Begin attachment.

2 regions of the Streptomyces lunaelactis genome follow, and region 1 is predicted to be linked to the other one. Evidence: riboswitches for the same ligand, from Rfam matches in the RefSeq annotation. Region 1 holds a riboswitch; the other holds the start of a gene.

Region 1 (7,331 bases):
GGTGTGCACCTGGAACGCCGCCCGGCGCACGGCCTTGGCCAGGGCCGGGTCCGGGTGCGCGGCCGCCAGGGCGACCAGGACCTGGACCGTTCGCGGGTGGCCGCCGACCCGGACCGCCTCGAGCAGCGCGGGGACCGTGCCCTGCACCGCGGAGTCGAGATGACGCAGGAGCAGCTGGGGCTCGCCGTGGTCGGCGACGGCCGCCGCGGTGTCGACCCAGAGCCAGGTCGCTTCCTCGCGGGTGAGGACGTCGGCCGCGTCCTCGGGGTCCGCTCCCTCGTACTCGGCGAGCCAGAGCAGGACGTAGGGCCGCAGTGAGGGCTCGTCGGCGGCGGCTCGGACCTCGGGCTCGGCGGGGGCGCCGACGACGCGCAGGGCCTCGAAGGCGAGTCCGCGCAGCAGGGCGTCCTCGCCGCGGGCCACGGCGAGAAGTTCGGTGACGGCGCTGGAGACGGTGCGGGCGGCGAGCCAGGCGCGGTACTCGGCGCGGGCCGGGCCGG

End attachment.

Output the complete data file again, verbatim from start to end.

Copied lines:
2 regions of the Streptomyces lunaelactis genome follow, and region 1 is predicted to be linked to the other one. Evidence: riboswitches for the same ligand, from Rfam matches in the RefSeq annotation. Region 1 holds a riboswitch; the other holds the start of a gene.

Region 1 (7,331 bases):
GGTGTGCACCTGGAACGCCGCCCGGCGCACGGCCTTGGCCAGGGCCGGGTCCGGGTGCGCGGCCGCCAGGGCGACCAGGACCTGGACCGTTCGCGGGTGGCCGCCGACCCGGACCGCCTCGAGCAGCGCGGGGACCGTGCCCTGCACCGCGGAGTCGAGATGACGCAGGAGCAGCTGGGGCTCGCCGTGGTCGGCGACGGCCGCCGCGGTGTCGACCCAGAGCCAGGTCGCTTCCTCGCGGGTGAGGACGTCGGCCGCGTCCTCGGGGTCCGCTCCCTCGTACTCGGCGAGCCAGAGCAGGACGTAGGGCCGCAGTGAGGGCTCGTCGGCGGCGGCTCGGACCTCGGGCTCGGCGGGGGCGCCGACGACGCGCAGGGCCTCGAAGGCGAGTCCGCGCAGCAGGGCGTCCTCGCCGCGGGCCACGGCGAGAAGTTCGGTGACGGCGCTGGAGACGGTGCGGGCGGCGAGCCAGGCGCGGTACTCGGCGCGGGCCGGGCCGG